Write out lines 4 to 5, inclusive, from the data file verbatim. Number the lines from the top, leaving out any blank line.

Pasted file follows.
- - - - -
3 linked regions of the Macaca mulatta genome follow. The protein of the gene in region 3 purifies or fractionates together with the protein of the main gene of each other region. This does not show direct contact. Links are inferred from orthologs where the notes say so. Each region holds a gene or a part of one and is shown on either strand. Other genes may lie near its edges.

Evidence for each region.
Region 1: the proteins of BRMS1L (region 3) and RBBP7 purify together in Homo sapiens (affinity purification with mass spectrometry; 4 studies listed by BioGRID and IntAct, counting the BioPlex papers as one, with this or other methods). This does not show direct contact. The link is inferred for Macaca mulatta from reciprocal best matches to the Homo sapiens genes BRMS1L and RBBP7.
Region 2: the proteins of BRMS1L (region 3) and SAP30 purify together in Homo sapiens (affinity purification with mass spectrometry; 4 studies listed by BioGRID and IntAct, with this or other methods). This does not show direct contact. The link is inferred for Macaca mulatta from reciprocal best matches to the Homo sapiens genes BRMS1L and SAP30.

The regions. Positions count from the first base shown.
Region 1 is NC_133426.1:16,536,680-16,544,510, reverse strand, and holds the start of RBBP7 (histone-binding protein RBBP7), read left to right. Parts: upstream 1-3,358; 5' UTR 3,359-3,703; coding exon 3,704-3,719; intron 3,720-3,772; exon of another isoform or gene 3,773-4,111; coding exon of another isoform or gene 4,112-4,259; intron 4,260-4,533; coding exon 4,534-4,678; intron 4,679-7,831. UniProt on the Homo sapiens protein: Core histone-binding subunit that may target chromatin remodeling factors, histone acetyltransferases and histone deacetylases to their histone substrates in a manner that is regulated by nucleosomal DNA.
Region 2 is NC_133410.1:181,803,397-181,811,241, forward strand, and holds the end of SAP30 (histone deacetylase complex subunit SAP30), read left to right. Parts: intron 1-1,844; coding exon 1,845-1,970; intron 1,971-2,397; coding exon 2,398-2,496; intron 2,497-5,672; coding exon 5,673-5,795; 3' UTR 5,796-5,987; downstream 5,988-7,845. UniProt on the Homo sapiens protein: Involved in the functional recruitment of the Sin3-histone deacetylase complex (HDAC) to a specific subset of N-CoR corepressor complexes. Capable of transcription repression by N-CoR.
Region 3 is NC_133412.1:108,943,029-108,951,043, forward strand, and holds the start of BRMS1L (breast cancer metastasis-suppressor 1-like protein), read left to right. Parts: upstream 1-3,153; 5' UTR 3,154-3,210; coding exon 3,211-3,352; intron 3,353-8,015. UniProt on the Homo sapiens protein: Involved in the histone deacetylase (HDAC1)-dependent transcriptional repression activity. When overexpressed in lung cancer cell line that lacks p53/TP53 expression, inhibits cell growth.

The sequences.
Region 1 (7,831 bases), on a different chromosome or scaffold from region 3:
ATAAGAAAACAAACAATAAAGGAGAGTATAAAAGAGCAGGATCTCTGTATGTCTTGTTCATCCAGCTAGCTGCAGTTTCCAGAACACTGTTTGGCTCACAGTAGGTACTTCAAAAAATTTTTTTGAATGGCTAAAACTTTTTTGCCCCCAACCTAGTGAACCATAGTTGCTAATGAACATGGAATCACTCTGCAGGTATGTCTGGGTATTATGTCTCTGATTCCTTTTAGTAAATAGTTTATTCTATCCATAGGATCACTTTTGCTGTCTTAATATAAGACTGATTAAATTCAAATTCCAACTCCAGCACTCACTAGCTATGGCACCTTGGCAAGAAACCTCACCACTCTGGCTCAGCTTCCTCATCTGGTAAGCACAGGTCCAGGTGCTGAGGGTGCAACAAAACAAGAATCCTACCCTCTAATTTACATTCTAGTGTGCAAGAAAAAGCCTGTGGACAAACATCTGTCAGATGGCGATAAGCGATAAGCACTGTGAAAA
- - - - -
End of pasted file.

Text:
Region 2: the proteins of BRMS1L (region 3) and SAP30 purify together in Homo sapiens (affinity purification with mass spectrometry; 4 studies listed by BioGRID and IntAct, with this or other methods). This does not show direct contact. The link is inferred for Macaca mulatta from reciprocal best matches to the Homo sapiens genes BRMS1L and SAP30.

The regions. Positions count from the first base shown.